Speculum
Feminist Infighting poster

For the sake of argument

By Charlotte Raven

“The old Spare Rib ended in an argument – and the new one is beginning with one.”

My daughter Anna always argues back, but she was shocked by the Spare Rib founders arguing about the dots and commas of my proposals for a relaunch. She wondered why they couldn’t help me out, instead of arguing.

I’ve always enjoyed a nice knock-down argument, until recently. By slow increments, I’ve become less attached to arguing and more likely to find myself in the unfamiliar position of being the one thinking: ‘why can’t we just behave like grown ups, and respect each other’s points of view?’

I can’t listen to more than ten minutes of the Today programme before stressing out. I used to love the macho cut and thrust of commons debates, and think it was wimpy of women to complain that they felt excluded. Now I am convinced that this ritualized form of engagement is anti-democratic.

When I was going out with Julie Burchill I wouldn’t debate capital punishment, despite being goaded repeatedly, “what would you do with Hitler then?”

These days it is Twitter I am terrified of.  I don’t want to get into an argument about the finer points of feminist theory with Rod Liddle. Or engage with people who consider their bigotry and hatred a well thought through argument. Why do so many high profile feminists seem to relish twitter spats? And how do they have time between writing, campaigning and looking after the kids to come up with 140 character rebukes to their detractors?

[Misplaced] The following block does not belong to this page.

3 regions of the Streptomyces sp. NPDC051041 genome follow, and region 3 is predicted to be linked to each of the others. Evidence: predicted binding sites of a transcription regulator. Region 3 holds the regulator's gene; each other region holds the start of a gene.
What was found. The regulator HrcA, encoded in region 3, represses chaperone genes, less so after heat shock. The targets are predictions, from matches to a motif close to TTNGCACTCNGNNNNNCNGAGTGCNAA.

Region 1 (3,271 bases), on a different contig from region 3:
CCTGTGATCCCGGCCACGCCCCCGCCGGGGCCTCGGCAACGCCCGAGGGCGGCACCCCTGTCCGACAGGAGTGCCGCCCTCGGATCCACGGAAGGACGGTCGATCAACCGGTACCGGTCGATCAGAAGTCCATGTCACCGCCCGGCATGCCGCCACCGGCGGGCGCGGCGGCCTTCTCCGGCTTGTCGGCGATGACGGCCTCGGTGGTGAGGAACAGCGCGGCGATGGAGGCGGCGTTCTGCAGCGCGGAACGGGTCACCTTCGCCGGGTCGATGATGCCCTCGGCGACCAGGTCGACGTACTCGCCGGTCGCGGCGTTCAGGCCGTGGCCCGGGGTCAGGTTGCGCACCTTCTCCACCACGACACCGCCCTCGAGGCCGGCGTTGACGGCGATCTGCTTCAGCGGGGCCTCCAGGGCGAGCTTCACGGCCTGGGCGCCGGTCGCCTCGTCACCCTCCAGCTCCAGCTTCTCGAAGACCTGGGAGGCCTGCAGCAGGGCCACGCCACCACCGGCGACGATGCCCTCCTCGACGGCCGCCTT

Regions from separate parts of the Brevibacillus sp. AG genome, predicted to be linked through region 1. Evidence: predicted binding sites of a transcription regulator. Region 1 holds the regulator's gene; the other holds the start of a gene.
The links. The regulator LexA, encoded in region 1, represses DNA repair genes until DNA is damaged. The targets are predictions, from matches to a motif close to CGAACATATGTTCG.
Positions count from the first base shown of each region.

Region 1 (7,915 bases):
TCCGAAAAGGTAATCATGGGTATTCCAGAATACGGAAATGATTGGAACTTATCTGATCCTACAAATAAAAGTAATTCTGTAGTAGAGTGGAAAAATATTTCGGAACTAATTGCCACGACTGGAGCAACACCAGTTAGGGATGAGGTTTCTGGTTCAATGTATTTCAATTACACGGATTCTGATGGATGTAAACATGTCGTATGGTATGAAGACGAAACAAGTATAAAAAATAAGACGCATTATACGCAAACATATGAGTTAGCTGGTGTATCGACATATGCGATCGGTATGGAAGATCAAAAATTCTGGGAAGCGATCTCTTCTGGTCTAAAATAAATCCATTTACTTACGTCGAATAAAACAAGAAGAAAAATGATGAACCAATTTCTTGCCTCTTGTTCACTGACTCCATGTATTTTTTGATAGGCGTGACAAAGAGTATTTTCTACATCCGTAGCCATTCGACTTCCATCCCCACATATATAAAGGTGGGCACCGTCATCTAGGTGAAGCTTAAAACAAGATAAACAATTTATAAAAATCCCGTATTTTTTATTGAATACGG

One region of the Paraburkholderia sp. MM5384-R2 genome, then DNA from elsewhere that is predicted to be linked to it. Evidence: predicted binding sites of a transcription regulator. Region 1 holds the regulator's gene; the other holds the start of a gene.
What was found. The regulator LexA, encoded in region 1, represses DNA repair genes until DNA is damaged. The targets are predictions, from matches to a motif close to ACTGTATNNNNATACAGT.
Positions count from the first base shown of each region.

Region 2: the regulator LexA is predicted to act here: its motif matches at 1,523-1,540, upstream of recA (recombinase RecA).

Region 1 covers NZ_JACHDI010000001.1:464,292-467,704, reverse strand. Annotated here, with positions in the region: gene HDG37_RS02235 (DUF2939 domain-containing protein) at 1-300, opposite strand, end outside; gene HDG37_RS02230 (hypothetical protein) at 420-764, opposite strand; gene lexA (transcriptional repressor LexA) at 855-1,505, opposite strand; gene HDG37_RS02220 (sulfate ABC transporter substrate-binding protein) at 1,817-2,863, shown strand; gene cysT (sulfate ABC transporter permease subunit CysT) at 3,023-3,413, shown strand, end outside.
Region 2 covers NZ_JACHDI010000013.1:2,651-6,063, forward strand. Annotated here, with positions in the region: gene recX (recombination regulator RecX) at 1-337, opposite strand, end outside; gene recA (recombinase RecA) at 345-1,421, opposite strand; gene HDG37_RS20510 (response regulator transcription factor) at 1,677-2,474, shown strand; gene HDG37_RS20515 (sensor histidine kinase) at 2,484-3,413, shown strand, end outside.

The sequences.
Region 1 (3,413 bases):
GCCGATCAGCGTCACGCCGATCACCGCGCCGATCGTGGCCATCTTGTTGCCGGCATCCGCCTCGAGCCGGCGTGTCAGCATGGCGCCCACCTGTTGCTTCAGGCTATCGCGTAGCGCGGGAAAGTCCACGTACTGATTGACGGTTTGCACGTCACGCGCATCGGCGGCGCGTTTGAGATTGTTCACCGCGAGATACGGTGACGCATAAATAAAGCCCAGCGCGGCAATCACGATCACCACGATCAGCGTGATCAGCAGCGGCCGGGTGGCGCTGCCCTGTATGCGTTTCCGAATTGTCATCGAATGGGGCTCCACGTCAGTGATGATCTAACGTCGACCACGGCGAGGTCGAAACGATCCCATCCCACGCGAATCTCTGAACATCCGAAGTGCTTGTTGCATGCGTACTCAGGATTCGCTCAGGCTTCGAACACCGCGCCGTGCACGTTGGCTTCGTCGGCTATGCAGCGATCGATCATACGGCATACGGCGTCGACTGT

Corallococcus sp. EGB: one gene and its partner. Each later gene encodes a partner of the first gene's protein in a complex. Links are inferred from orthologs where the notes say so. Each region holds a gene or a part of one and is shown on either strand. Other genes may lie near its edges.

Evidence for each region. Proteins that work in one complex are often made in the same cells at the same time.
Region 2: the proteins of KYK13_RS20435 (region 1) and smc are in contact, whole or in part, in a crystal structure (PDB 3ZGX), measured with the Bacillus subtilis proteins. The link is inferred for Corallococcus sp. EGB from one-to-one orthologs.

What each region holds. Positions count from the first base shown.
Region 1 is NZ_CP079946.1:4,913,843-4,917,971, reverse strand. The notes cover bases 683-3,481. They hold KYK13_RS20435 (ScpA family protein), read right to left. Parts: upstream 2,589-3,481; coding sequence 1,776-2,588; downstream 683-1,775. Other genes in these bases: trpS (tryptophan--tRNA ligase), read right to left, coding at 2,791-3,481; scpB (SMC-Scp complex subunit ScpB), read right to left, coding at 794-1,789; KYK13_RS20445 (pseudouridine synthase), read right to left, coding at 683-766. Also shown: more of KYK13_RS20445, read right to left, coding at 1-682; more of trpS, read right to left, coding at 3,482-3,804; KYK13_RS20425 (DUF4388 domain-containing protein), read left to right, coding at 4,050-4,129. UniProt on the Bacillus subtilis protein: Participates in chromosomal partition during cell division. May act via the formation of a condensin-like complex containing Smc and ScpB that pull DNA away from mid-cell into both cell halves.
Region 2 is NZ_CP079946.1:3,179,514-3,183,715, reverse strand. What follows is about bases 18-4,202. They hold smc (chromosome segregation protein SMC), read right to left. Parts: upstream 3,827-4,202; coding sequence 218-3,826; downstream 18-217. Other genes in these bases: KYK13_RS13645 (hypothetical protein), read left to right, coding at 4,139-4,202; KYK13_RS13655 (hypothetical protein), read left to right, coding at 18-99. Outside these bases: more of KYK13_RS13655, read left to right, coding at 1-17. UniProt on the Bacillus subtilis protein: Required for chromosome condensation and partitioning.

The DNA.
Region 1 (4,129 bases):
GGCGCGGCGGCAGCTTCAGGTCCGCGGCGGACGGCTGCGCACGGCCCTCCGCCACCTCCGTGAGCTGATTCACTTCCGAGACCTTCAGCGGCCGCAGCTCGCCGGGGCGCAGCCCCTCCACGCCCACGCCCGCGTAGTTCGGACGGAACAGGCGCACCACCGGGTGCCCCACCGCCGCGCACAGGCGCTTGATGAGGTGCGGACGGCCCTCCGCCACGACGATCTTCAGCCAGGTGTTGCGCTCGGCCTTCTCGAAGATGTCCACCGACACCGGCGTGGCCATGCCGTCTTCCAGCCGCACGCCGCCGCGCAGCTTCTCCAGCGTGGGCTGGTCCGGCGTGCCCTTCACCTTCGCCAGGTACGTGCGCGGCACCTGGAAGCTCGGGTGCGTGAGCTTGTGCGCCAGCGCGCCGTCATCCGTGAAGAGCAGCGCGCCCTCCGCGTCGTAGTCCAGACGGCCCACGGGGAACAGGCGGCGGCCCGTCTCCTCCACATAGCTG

Could I extend this arguing moratorium into my professional life whilst launching a new feminist magazine? Are feminists addicted to arguing?

My deputy editor thinks the idea that that all women teams always turn on each other, like they do on The Apprentice is a myth. (I reminded her that leading her feminist choir had been no picnic). I am not so sure.

Caroline’s Criado Perez’s statement about the reasons for resigning from Twitter is a panagyric to arguing. In many more than 140 characters, she argues with the twitter trolls and the people who presumed to advise her. It is a cri de couer – she knows that arguing with her detractors has fucked up her head, but can’t stop herself from having the last word.

I know what this feels like. During the dispute with the Spare Rib founders, I kept trying to draw a line under it, but only succeeded in stoking it up.  It was an argument without end, conducted by email in the first instance, than with lawyers.  I wanted to convince them that I was a worthy heir of their magazine, the more passionately I argued my case, the more alienated and angry they seemed.

I read an old piece about feminists ‘trashing’ each other that was published in Ms magazine in 1967. The author had never imagined speaking publicly about her experiences, as “I am a firm believer in not moving the movement’s dirty linen in public.”

I was worried that talking about this would create a pleasing spectacle for the anti-feminist forces massed at Derry Street. The Daily Mail loves nothing more than a feminist catfight. Julie Burchill is also a big fan and always makes sure she’s got a ringside seat; her suggestion for our new name was ‘Catfight.’

Trashing is a form of character assassination – an argument against your very being.  Ms Magazine concluded that the people most likely to be trashed were strong characters, accused of being male identified, who were neither maternal nor in need of mothering.